Search Results

You are looking at 1 - 10 of 31 items for :

  • "integrated pest management" x
  • Journal of the American Society for Horticultural Science x
Clear All

Field research was conducted at a container nursery to investigate fungicide movement in runoff water. Fungicides were applied as either a preventative treatment to all container plants, or as a component of an integrated pest management (IPM) program in which fungicides were only applied to plants showing signs of pathogen infestation. Thiophanate-methyl and chlorothalonil were applied in July and August 1998, and metalaxyl was applied in September 1998. Runoff water was sampled on the day after application (first irrigation after pesticide application) through three pulse irrigation cycles. Total amounts of thiophanate-methyl and chlorothalonil in runoff water were 7% and 4%, respectively, of applied amount in July. In August, 2% and 4% of thiophanate-methyl and chlorothalonil were found from the preventative treatment. Of the applied metalaxyl, 25% was detected in runoff water for the first irrigation event after application from the preventative treatment. Metalaxyl is a highly water soluble pesticide and nontarget losses from the granular application contributed to the large amounts detected. Total amounts of thiophanate-methyl, chlorothalonil and metalaxyl detected in runoff from the IPM treatment were 25% of amounts from the preventative treatment. No treatment differences were found in container plant salability or in the number of culls at the end of the study.

Free access

This project was funded by USDA North Central Region Integrated Pest Management Grant no. 58-5430-8-131 and USDA National Research Initiative Biologically-Based Pest Management Program Award no. 2002-34381-12146. This manuscript has been assigned

Free access

The hypothesis that carbon balance is the basis for differences in responses by lightly and normally cropped apple trees to European red mite (ERM) [Panonychus ulmi (Koch)] damage was tested. Mature `Starkrimson Delicious' (Malus domestica Borkh.)/M.26 apple trees were hand-thinned to light (125 fruit/tree, about 20 t/ha) or normal (300 fruit/tree, about 40 t/ha) target crop levels and infested with low [<100 cumulative mite-days (CMD)], medium (400 to 1000 CMD) or high (>1000 CMD) target levels of ERM. A range of crop loads and CMD was obtained. Mite population density, fruit growth, leaf and whole-canopy net CO2 exchange rates (NCER) were measured throughout the growing season of 1994. Leaf area and vegetative growth per tree were also measured. Yield and final mean fruit size were determined at harvest. Return bloom and fruiting were determined the following year. Total shoot length per tree was not affected by crop load or mite damage. ERM reduced leaf and whole-canopy NCER. Normally cropped trees showed fruit weight reduction earlier and more severely than lightly cropped trees with high mite injury. Variation in final fruit weight, return bloom and return fruiting was much better related to whole-canopy NCER per fruit than to CMD.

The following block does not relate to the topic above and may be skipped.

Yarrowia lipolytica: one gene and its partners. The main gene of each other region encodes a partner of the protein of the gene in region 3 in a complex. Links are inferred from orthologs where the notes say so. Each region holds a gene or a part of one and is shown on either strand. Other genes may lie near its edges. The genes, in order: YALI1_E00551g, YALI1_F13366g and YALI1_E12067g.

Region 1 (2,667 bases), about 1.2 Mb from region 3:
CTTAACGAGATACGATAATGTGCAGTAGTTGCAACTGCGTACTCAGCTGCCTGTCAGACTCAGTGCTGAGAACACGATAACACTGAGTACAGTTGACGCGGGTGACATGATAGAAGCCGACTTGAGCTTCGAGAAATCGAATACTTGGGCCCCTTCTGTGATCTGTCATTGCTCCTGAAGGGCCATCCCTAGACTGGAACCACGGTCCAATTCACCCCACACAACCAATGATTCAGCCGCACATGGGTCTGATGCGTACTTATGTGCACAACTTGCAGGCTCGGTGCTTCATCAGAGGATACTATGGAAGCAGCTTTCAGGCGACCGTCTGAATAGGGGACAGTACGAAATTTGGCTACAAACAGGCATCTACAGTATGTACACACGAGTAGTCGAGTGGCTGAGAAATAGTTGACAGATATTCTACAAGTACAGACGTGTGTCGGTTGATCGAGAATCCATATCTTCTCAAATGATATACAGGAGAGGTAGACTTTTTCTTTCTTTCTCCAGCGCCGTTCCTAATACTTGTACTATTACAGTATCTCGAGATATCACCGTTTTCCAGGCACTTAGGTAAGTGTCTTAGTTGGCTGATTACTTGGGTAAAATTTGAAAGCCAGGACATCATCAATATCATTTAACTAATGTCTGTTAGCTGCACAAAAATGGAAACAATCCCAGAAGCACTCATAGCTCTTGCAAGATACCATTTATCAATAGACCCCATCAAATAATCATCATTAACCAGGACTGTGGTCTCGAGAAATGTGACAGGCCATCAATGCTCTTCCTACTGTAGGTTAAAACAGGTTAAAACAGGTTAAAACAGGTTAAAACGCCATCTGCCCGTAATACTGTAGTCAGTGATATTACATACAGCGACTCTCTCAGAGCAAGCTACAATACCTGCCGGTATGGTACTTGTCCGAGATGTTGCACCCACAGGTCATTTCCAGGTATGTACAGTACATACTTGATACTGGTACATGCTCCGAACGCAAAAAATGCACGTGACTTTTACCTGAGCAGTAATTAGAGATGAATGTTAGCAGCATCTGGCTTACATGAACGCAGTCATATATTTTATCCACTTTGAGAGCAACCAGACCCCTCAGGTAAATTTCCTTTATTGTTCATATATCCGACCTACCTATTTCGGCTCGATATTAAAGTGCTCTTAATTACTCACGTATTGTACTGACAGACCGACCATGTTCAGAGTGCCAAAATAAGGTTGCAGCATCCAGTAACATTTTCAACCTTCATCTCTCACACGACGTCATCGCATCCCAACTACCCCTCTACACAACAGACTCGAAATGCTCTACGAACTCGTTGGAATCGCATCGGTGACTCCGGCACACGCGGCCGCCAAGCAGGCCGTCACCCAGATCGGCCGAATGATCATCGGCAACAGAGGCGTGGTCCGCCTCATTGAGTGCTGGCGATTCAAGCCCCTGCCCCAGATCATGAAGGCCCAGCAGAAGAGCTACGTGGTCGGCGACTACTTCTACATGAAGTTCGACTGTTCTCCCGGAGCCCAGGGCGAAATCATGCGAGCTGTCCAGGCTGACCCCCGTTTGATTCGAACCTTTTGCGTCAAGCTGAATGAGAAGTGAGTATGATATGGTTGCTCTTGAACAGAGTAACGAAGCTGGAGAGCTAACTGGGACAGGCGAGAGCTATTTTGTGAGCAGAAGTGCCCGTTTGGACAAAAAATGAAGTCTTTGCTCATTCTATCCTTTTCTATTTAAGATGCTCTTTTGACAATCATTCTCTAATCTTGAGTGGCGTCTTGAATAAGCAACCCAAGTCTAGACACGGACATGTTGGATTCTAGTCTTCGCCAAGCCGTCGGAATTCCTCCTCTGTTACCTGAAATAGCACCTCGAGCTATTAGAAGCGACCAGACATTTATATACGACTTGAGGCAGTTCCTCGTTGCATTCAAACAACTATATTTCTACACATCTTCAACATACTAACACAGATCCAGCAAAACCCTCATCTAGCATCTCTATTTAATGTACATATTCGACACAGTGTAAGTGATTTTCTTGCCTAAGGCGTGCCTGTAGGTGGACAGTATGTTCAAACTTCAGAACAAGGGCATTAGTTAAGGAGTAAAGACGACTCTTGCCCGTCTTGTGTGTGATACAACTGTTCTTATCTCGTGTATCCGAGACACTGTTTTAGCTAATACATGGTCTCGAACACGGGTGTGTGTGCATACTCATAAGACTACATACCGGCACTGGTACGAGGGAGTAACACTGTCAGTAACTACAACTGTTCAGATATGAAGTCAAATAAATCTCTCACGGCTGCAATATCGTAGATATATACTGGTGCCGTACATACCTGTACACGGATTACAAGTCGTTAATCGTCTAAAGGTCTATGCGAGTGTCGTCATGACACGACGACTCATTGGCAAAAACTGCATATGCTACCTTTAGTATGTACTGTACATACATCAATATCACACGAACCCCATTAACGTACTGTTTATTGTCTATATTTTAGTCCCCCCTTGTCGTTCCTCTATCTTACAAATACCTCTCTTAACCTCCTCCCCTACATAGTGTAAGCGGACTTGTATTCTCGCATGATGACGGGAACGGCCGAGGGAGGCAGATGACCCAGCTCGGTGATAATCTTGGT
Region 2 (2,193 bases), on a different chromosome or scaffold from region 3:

Free access

The influence of pecan [Carya illinoinensis (Wangenh.) K. Koch] leaflet bronzing, a discoloration of the lower surface, on foliar physiology and nut-meat yield is unknown. Field investigations indicate that bronzing can adversely affect foliage by reducing net photoassimilation (A), stomatal conductance (sgw ), and transpiration (E) while also altering stomatal aperture and cellular structure, and increasing temperature. Kernel weight and fill percentage are also reduced. Research indicated that foliar A declined in proportion to degree of bronze coloration, with negative A exhibited by heavily bronzed foliage. A by bronzed foliage did not increase as light levels exceeded ≈250 μmol·m-2·s-1. Within the same compound leaf, nonbronzed leaflets adjacent to bronzed leaflets exhibited greater than normal A. Bronzed leaflets also exhibited lower sgw to water vapor, less transpirational H2O loss, and higher afternoon leaf temperature. Light micrographs of bronzed foliage indicated abnormal epidermal and spongy mesophyll cells. Weight and percentage of kernel comprising the nut declined on shoots supporting foliage bronzing in July to August, but was unaffected when bronzing occurred in September to October. Bronzing of pecan foliage can therefore be of both physiological and economic significance.